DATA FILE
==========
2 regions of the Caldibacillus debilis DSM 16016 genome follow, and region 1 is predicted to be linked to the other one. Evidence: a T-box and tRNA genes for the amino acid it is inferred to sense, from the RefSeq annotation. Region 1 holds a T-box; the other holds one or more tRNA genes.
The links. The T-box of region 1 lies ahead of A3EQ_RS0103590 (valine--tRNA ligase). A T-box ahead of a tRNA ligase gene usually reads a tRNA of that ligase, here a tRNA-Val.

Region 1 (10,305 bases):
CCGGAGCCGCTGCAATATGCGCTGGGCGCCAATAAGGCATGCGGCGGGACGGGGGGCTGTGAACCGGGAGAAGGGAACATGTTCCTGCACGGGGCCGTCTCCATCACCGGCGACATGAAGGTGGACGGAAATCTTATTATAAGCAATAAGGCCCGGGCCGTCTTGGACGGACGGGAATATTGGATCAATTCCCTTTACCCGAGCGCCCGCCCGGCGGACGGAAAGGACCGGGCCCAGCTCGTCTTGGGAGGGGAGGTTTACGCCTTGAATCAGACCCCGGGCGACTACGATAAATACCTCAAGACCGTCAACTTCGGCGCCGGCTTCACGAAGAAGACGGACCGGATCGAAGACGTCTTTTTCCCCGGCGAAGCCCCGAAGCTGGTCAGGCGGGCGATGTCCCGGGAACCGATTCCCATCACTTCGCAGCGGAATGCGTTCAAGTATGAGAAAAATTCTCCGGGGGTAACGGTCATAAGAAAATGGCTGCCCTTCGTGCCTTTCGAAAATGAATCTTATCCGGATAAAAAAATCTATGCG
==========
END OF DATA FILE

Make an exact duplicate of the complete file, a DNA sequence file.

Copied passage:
2 regions of the Caldibacillus debilis DSM 16016 genome follow, and region 1 is predicted to be linked to the other one. Evidence: a T-box and tRNA genes for the amino acid it is inferred to sense, from the RefSeq annotation. Region 1 holds a T-box; the other holds one or more tRNA genes.
The links. The T-box of region 1 lies ahead of A3EQ_RS0103590 (valine--tRNA ligase). A T-box ahead of a tRNA ligase gene usually reads a tRNA of that ligase, here a tRNA-Val.

Region 1 (10,305 bases):
CCGGAGCCGCTGCAATATGCGCTGGGCGCCAATAAGGCATGCGGCGGGACGGGGGGCTGTGAACCGGGAGAAGGGAACATGTTCCTGCACGGGGCCGTCTCCATCACCGGCGACATGAAGGTGGACGGAAATCTTATTATAAGCAATAAGGCCCGGGCCGTCTTGGACGGACGGGAATATTGGATCAATTCCCTTTACCCGAGCGCCCGCCCGGCGGACGGAAAGGACCGGGCCCAGCTCGTCTTGGGAGGGGAGGTTTACGCCTTGAATCAGACCCCGGGCGACTACGATAAATACCTCAAGACCGTCAACTTCGGCGCCGGCTTCACGAAGAAGACGGACCGGATCGAAGACGTCTTTTTCCCCGGCGAAGCCCCGAAGCTGGTCAGGCGGGCGATGTCCCGGGAACCGATTCCCATCACTTCGCAGCGGAATGCGTTCAAGTATGAGAAAAATTCTCCGGGGGTAACGGTCATAAGAAAATGGCTGCCCTTCGTGCCTTTCGAAAATGAATCTTATCCGGATAAAAAAATCTATGCG